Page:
In Norse Mythology, Gaiman stays true to the myths in envisioning the major Norse pantheon: Odin, the highest of the high, wise, daring, and cunning; Thor, Odin’s son, incredibly strong yet not the wisest of gods; and Loki—son of a giant—blood brother to Odin and a trickster and unsurpassable manipulator.
Gaiman fashions these primeval stories into a novelistic arc that begins with the genesis of the legendary nine worlds and delves into the exploits of deities, dwarfs, and giants. Through Gaiman’s deft and witty prose, these gods emerge with their fiercely competitive natures, their susceptibility to being duped and to duping others, and their tendency to let passion ignite their actions, making these long-ago myths breathe pungent life again.
In a violent age when enemies besiege Brydein and alliances shift as swiftly as the wind, stand two remarkable leaders: the Caledonian warrior-queen Gyanhumara and her consort, Arthur the Pendragon. Their fiery love is tempered only by their conviction to forge unity between their disparate peoples. Arthur and Gyan must create an impenetrable front to protect Brydein and Caledonia from land-lusting Saxons and the marauding Angli raiders who may be massing forces in the east, near Arthur’s sister and those he has sworn to protect.
But their biggest threat is an enemy within: Urien, Arthur’s rival and the man Gyan was treaty-bound to marry until she broke that promise for Arthur’s love. When Urien becomes chieftain of his clan, his increase in wealth and power is matched only by the magnitude of his hatred of Arthur and Gyan—and his threat to their infant son.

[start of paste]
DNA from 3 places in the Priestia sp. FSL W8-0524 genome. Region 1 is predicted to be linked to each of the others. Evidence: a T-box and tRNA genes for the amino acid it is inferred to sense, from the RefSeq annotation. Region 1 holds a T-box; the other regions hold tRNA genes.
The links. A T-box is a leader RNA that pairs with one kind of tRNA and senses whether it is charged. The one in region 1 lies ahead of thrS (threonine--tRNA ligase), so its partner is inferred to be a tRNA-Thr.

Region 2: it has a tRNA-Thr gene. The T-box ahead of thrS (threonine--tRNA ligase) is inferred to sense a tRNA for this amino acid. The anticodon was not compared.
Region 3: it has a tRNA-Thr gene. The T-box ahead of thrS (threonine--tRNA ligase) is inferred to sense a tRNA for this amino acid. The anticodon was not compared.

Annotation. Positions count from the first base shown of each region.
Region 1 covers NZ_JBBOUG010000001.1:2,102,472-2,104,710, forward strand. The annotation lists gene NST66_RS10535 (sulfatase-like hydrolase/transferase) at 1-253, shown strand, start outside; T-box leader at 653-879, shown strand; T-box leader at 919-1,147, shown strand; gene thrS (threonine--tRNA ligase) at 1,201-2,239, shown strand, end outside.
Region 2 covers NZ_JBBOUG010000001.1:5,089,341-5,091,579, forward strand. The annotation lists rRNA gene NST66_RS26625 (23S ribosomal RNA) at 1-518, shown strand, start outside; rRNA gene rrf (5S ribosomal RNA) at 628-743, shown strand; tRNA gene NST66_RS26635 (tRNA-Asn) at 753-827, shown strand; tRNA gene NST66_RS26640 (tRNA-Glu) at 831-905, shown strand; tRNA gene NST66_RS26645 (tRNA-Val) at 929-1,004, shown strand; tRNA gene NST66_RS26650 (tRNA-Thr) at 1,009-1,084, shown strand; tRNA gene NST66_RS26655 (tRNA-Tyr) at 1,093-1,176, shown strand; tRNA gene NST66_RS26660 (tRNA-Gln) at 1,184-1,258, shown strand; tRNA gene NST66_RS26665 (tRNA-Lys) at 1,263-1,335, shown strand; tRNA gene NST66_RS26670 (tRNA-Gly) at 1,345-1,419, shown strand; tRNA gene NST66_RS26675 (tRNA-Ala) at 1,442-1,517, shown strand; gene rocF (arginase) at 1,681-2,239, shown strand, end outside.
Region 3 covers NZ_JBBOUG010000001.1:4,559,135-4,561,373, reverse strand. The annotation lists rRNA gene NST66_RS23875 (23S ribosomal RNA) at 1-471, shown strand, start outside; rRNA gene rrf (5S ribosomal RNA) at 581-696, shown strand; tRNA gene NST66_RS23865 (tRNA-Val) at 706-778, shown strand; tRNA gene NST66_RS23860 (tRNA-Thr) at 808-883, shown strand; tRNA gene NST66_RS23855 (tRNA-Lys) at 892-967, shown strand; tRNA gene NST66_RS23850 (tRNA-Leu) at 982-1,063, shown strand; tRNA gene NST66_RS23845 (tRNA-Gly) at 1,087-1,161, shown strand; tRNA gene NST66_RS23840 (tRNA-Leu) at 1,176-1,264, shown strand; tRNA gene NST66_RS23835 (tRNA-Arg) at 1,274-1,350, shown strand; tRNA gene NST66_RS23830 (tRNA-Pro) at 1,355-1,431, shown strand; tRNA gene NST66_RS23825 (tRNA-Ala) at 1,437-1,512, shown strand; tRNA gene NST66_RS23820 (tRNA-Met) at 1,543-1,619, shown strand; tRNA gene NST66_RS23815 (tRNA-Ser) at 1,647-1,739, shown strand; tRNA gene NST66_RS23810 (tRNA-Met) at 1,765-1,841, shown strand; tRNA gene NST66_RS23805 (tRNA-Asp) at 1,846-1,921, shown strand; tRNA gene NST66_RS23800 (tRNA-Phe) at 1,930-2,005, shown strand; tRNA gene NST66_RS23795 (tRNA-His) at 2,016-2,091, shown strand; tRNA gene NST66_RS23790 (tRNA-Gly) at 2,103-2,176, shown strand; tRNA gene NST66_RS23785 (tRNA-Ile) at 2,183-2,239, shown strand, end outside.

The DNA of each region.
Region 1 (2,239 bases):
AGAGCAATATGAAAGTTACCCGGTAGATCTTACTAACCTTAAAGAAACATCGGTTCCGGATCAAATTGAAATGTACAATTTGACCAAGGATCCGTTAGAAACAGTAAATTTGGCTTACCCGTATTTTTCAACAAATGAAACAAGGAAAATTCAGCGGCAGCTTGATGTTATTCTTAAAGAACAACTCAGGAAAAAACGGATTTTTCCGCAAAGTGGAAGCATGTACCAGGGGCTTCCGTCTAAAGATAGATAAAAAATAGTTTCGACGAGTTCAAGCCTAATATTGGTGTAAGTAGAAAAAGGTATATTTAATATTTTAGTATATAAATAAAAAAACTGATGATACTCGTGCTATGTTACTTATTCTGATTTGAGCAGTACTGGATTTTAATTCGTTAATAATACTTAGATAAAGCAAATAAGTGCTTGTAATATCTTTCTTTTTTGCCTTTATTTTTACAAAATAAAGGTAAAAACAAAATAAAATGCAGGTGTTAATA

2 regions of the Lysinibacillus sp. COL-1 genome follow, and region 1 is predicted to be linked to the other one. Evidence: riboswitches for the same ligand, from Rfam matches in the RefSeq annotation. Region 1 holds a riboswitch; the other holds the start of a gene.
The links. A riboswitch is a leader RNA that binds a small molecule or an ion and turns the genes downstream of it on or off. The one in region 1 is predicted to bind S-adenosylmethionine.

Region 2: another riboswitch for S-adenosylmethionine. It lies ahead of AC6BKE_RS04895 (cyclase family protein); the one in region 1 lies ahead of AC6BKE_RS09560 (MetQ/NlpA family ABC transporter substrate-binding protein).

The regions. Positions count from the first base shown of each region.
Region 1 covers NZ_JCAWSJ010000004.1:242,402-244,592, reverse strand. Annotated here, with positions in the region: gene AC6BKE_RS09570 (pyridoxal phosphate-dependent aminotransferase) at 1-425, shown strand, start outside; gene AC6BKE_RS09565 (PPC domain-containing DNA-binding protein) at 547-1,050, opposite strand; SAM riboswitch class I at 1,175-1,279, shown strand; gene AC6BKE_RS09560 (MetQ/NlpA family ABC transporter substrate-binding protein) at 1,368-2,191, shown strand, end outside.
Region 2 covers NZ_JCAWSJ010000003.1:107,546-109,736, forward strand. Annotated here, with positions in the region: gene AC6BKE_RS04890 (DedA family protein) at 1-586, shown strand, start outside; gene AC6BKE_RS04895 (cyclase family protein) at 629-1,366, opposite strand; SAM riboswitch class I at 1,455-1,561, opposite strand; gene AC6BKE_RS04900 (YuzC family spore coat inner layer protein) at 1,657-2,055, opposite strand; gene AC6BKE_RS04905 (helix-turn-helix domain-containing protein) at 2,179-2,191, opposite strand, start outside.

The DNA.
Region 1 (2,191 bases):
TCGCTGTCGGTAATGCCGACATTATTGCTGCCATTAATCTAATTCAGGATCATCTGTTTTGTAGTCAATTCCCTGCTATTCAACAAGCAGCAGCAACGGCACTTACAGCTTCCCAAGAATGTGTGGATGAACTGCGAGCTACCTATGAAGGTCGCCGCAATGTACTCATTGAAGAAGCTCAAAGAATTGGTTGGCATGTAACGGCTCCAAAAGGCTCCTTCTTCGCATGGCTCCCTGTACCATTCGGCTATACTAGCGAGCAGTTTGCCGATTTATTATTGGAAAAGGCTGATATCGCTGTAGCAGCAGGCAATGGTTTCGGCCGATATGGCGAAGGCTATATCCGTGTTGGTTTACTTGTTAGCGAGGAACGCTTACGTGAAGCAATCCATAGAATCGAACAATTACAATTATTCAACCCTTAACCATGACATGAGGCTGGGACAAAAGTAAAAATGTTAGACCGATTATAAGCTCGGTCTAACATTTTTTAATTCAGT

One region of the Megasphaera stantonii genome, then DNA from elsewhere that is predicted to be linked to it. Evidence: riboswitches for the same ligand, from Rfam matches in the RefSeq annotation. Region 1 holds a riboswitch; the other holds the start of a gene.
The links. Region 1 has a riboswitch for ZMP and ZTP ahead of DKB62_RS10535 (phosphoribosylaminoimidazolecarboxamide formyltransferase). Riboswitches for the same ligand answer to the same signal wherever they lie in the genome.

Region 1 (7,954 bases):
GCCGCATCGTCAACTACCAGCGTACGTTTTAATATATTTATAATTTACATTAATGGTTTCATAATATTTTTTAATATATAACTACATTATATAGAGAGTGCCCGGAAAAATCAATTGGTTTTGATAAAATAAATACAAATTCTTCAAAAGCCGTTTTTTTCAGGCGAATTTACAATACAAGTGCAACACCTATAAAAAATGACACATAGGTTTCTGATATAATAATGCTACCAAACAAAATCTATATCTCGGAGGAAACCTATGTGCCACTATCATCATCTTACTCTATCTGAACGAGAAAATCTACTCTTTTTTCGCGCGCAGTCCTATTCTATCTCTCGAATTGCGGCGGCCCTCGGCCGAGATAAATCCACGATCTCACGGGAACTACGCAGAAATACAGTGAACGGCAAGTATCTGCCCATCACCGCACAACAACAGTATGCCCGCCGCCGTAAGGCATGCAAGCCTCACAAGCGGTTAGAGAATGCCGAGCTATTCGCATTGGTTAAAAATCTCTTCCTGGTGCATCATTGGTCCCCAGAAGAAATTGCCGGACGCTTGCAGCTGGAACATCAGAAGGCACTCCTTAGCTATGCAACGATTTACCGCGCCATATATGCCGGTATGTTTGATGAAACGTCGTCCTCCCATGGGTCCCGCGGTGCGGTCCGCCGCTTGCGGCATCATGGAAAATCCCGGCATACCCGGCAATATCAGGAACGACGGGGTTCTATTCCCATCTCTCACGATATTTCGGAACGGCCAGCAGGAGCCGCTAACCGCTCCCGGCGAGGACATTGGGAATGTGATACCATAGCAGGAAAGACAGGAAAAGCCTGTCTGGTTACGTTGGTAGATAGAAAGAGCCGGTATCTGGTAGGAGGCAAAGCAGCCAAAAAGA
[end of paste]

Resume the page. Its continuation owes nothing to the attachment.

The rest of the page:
Morning’s Journey, sequel to the critically acclaimed Dawnflight, propels the reader from the heights of triumph to the depths of despair, through the struggles of some of the most fascinating characters in all of Arthurian literature. Those struggles are exacerbated by the characters’ own flawed choices. Gyan and Arthur must learn that while extending forgiveness to others may be difficult, forgiveness of self is the most excruciating—yet ultimately the most healing—step of the entire journey.
"Epic." ~ Drue's Random Chatter Reviews.
From the critically acclaimed, award-winning pen of Kim Iverson Headlee comes the thrilling, poignant tale of love across a vast social divide.
WINNER, 2015 BooksGoSocial Best Book.
Betrayed by her father and sold as payment of a Roman tax debt to fight in Londinium's arena, gladiatrix-slave Rhyddes feels like a wild beast in a gilded cage. Celtic warrior blood flows in her veins, but Roman masters own her body. She clings to her vow that no man shall claim her soul, though Marcus Calpurnius Aquila, son of the Roman governor, makes her yearn for a love she believes impossible.